Nickelodeon's lame, lackluster "Hey Arnold! The Movie" designed only to separate parents from money
The recent profit-mongering trend of making feature films out of popular, still-in-production TV kiddie cartoons -- "The Rugrats Movie," Doug's First Movie," "Recess: School's Out" and next week's "Powerpuff Girls: The Movie" -- seems to have become an automated process.
Although I reserve judgement on "Powerpuff," which is supposed to be about the origins of the superhero preschoolers, little thought seems to go into making these movies. They're never much more than overlong episode of the shows, except that they require parents to shell out for tickets and popcorn.
"Hey Arnold! The Movie" is more of the same. Spawned from the animated Nickelodeon series about a "football headed kid" and the denizens of his oddball urban neighborhood, it's a weakly-scripted adventure in which Arnold and his pals try to stop a developer from tearing down their block to build a mega-mall. The mantra behind the project seems to have been "it's just a kids' flick." Translation: "We don't need to try very hard."
Elementary storytelling is one thing -- I'm not advocating complexly plotted movies for children -- but writer/creator Craig Bartlett and director Tuck Tucker ignore gaping holes in their plot while rushing right past what should be important parts of the story.
At the beginning of the movie, Arnold and company have 30 days to save the neighborhood. Four minutes of screen time later they're down to the last two days, and all we've seen is a montage of people passing out flyers and two minutes of a street concert. What did they do for those 28 days?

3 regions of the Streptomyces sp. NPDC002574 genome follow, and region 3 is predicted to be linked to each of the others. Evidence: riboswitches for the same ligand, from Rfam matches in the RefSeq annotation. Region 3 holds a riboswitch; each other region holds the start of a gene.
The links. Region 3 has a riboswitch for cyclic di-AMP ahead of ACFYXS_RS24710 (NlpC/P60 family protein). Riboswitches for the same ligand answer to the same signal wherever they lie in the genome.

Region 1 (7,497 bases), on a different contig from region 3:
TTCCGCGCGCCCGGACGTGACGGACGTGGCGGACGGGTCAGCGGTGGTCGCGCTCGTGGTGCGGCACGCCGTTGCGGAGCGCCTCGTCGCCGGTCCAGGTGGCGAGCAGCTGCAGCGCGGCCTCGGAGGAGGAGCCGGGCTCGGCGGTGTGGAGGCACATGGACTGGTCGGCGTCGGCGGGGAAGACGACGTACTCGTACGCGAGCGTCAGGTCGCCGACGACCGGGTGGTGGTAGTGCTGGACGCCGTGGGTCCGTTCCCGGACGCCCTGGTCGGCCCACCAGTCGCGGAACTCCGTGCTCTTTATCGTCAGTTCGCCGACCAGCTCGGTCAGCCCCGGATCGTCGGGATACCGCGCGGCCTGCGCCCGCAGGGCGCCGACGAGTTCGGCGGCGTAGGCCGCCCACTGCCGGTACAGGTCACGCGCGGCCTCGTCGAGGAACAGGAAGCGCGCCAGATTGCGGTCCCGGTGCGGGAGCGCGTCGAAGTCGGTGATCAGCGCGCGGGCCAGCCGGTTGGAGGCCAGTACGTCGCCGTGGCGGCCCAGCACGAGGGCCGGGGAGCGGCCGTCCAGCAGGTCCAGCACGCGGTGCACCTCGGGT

The rest of the movie revolves around Arnold and his buddy Gerald trying to get their hands on a secret document that proves the neighborhood is a landmark where "a major historical turning point in the birth of the country" took place. If this is true, why is the document secret and why doesn't anybody but Arnold's grandfather know about it? Any bright 8-year-old could spot a plot problem this dumb from a mile away.
Taking sloppy narrative short-cuts all over the place, Tucker begins one scene with the line "OK Arnold, you convinced me." In another, one kid suggests they go visit a Mr. Baily. The other replies, "You mean that guy at the Bureau of Information?" What kid knows the names of people at the Bureau of Information?
The story's timeline -- the 30-day deadline and a pivotal yarn spun by Arnold's grandfather about how his own father fought in the Revolutionary War -- is littered with logical and logistical impossibilities. (How old is grandpa if his father was in a war 225 years ago?)
The filmmakers felt the need to ply the movie with celebrity voices, so in the course of their quest Arnold and Gerald visit a coroner (Christopher Lloyd) and a sexy secret agent (Jennifer Jason Leigh), who gladly provides them with spy equipment they use to break into the developer's high-security office building.
What's worse, Bartlett and Tucker show very questionable judgement by having grandpa turn to terrorist tactics in defense of the neighborhood. He plans to dynamite the street to stop the bulldozers.
But the movie's biggest problem is that in spite of all this, Arnold's treasure hunt/goose chase is downright boring. The only interesting character in the whole movie is a weird-looking, mean little girl with a mono-brow who picks on Arnold but is secretly in love with him and helping his cause.
I like the animation style of "Hey Arnold," with its exaggerated physical features. Gerald sports a towering cylindrical afro and Arnold's football-shaped head has a huge shock of blonde hair, split down the middle like the Red Sea by a diminutive baseball cap. I've never seen the show, but there's enough evidence of creativity here -- albeit creativity spread far too thin over 76 minutes -- that I wouldn't mind seeing what these people can do with their usual 30 minutes.
But there's just not enough of an effort made in "Hey Arnold! The Movie" to justify spending eight bucks to see it -- let alone millions of dollars to produce it.